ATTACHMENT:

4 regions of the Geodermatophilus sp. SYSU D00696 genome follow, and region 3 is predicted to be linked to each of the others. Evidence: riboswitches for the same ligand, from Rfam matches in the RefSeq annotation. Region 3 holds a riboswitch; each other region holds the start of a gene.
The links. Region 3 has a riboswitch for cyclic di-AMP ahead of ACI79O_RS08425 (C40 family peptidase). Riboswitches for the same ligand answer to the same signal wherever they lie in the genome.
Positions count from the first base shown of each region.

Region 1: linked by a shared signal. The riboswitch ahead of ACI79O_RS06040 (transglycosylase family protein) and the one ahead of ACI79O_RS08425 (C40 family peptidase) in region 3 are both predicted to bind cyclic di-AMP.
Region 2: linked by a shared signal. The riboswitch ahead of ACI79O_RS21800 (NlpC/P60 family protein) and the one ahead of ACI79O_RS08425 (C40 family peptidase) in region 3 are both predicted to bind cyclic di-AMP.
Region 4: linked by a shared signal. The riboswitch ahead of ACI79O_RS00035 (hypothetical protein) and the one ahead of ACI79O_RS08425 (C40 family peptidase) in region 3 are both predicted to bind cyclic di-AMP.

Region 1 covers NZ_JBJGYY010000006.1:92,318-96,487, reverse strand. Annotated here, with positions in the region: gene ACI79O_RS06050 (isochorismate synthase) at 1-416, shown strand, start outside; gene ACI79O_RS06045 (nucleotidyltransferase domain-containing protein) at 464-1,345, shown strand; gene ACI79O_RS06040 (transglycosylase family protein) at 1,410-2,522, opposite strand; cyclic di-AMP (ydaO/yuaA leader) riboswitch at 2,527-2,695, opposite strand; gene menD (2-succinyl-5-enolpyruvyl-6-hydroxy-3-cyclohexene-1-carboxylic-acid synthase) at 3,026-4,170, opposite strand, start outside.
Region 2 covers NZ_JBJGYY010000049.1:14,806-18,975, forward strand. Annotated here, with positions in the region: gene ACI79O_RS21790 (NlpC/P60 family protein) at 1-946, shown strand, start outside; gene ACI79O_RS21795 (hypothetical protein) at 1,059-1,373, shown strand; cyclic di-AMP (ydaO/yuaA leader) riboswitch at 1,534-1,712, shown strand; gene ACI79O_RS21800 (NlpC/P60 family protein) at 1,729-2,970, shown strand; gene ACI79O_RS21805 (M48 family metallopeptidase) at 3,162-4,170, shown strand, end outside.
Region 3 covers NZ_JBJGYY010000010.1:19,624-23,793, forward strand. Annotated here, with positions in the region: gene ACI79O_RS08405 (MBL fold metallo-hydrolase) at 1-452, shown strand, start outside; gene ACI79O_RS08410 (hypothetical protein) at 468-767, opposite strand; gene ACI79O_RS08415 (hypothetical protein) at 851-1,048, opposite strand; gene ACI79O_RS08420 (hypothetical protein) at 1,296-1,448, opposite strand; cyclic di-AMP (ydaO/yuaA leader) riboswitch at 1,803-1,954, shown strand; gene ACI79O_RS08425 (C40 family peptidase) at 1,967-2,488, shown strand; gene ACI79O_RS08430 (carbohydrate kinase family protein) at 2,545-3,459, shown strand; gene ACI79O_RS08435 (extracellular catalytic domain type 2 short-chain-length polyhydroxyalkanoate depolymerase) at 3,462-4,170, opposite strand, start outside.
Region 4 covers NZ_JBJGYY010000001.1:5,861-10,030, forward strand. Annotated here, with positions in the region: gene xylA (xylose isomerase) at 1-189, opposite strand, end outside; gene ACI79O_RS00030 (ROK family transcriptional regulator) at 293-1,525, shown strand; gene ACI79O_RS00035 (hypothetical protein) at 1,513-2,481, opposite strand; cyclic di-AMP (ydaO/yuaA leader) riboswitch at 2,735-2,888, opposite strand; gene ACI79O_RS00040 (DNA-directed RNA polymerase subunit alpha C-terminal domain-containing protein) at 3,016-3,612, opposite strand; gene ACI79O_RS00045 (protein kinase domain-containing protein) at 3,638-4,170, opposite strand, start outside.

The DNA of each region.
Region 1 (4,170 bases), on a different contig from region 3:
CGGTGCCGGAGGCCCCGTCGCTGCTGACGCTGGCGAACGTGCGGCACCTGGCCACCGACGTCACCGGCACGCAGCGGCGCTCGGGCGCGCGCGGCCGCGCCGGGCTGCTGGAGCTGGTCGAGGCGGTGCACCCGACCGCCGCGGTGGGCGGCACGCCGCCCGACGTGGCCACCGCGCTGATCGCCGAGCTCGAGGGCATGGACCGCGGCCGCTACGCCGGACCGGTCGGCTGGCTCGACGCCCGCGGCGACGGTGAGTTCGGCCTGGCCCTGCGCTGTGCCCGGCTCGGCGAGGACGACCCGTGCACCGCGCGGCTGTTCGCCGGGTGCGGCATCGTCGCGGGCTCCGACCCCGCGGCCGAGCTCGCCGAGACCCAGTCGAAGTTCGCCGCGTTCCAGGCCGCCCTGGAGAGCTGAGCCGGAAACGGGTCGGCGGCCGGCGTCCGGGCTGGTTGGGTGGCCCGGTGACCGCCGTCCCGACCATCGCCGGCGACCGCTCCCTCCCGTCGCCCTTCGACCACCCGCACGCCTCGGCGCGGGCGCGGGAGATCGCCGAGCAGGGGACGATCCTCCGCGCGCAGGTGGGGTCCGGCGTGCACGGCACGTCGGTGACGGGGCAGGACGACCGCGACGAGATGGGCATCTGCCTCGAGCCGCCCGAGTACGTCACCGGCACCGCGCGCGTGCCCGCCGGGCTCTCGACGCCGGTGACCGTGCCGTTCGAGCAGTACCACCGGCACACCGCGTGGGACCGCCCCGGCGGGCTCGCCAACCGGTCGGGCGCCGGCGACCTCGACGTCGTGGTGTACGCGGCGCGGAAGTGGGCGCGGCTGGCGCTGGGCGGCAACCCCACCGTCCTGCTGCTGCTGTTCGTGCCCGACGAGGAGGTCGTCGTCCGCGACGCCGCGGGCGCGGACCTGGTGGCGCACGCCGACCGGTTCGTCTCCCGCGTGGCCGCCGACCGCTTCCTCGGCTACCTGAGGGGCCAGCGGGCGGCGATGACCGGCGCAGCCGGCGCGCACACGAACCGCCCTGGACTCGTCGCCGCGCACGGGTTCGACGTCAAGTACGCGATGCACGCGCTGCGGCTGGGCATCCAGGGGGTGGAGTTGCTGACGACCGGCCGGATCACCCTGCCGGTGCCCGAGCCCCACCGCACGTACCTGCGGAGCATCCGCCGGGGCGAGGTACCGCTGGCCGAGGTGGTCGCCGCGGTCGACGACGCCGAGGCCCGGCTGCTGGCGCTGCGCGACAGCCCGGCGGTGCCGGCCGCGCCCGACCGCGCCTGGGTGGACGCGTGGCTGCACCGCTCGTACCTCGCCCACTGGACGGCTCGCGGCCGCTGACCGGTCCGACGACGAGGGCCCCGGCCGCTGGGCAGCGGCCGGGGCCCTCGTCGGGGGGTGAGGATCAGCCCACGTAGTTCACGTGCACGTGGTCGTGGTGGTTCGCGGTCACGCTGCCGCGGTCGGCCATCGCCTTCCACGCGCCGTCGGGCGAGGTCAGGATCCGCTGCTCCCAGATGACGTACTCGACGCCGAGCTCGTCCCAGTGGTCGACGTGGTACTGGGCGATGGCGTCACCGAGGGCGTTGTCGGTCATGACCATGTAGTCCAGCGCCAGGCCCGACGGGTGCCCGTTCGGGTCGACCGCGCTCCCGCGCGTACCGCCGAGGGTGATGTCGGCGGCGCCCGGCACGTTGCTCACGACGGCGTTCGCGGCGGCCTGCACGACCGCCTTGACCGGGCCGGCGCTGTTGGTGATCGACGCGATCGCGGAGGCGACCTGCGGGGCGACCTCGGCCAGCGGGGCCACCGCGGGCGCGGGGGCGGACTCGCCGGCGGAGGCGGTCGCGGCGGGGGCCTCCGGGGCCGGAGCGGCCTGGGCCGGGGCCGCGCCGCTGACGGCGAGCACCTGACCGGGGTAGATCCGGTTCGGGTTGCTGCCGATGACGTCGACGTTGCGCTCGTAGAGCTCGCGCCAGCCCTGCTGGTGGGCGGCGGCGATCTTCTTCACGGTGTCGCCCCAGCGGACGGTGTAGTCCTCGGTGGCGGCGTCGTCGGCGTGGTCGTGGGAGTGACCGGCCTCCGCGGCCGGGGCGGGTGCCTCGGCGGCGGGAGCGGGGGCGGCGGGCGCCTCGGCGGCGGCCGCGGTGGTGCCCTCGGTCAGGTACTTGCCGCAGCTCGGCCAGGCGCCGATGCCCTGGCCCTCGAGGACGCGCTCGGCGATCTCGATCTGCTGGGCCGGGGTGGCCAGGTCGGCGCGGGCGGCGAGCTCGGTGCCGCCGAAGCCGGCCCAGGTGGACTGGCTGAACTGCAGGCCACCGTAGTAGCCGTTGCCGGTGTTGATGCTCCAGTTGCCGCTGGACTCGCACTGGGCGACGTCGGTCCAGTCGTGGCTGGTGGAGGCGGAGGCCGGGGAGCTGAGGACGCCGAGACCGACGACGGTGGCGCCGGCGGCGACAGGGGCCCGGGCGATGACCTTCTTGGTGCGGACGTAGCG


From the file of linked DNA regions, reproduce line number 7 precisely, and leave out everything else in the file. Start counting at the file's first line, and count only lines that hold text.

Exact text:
Region 1 covers NZ_JBJGYY010000006.1:92,318-96,487, reverse strand. Annotated here, with positions in the region: gene ACI79O_RS06050 (isochorismate synthase) at 1-416, shown strand, start outside; gene ACI79O_RS06045 (nucleotidyltransferase domain-containing protein) at 464-1,345, shown strand; gene ACI79O_RS06040 (transglycosylase family protein) at 1,410-2,522, opposite strand; cyclic di-AMP (ydaO/yuaA leader) riboswitch at 2,527-2,695, opposite strand; gene menD (2-succinyl-5-enolpyruvyl-6-hydroxy-3-cyclohexene-1-carboxylic-acid synthase) at 3,026-4,170, opposite strand, start outside.